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Golden-brown pancakes, stuffed with delicious fillings—it’s the snack that keeps on rolling

Ah, Spring Festival. Another year over; a new one rolls in—literally, in the case of anyone choosing to welcome the lunar year with a spring roll (春卷).

Despite their name, spring rolls are not a snack associated specifically with the season (unlike, for example, jiaozi, dumplings, or tangyuan, glutinous sweet rice balls), but this is partly because these culinary traditions reflect the dominance that northern Chinese culture enjoys over what the world considers Chinese New Year fare.

Down in the south, in places like Fujian’s Fuzhou, the spring roll is both a popular year-round snack and a Spring Festival staple. About the length of a middle finger, it’s made with a golden-brown wrapper and fillings dimly glimpsed beneath the semi-transparent skin. The dainty appearance is typical of southern delicacies (the American-Chinese version tends to have thicker, crispier skin). A perfect roll tastes of the combined crispiness of the deep-fried wrapper and the tender textures of its filling.

Nonetheless, spring rolls, also called “spring pancakes” (春饼) or “spring plates” (春盘), are descended from a traditional northern snack during the Jin dynasty. Today, spring plates, generally consisting of seasonal vegetables in pancakes, are eaten on the first day of the solar term Lichun (立春, “spring begins”) to pray for a good harvest year ahead. In comparison, the spring roll has a more versatile role.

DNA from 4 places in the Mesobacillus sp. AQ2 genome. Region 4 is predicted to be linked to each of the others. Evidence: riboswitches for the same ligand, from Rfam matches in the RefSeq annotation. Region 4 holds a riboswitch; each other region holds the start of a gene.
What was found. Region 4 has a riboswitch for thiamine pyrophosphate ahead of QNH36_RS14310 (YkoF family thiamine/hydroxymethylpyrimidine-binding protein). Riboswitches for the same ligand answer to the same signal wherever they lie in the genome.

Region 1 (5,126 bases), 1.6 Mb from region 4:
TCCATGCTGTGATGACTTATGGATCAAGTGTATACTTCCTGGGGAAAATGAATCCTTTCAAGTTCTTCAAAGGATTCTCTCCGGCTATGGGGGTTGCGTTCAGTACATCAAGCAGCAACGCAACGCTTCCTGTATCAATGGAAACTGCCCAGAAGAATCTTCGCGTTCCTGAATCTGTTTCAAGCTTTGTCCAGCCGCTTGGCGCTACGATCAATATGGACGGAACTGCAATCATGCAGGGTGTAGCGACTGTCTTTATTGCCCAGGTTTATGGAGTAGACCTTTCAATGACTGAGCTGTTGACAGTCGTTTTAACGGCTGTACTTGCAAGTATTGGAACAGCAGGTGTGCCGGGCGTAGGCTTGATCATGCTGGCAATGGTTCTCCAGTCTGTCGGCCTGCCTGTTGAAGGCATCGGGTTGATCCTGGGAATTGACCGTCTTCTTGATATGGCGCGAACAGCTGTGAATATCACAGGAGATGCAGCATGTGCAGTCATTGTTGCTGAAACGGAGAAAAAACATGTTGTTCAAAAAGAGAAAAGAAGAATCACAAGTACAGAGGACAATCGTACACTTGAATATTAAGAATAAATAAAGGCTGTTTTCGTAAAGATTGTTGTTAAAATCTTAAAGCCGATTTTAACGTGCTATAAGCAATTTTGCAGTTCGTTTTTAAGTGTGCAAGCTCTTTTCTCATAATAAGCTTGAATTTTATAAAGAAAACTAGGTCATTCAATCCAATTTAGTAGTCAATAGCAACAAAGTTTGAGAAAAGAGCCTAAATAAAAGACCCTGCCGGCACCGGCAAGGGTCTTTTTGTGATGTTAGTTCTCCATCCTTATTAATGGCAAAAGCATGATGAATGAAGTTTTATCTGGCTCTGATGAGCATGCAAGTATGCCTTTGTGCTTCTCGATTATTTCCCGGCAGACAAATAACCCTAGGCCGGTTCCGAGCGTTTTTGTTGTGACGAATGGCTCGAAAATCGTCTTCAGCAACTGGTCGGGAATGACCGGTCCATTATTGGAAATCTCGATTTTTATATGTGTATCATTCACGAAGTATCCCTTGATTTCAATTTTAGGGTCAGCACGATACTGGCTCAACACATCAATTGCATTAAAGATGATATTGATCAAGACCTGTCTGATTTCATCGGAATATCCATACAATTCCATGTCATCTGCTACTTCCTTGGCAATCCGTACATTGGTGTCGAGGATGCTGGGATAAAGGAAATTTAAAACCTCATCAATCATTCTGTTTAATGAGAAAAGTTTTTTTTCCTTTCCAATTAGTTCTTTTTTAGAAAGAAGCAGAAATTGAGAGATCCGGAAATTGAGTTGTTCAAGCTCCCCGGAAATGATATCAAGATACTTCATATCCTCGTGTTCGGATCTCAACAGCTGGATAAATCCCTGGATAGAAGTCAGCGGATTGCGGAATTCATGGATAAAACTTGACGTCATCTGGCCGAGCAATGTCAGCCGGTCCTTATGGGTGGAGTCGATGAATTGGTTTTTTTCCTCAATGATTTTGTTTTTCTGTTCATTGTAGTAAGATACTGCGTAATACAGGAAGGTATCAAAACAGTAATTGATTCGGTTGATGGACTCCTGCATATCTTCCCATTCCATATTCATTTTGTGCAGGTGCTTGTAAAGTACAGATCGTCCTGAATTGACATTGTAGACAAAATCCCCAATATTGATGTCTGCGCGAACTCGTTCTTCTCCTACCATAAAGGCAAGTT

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Spring it on (Paywalled) is a story from our issue, “Home Bound.” To read the entire issue, become a subscriber and receive the full magazine. Alternatively, you can purchase the digital version from the App Store.

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Tan Yunfei is the editorial director of The World of Chinese. She reports on Chinese language, food, traditions, and society. Having grown up in a rural community and mainly lived in the cities since college, she tries to explore and better understand China's evolving rural and urban life with all readers.

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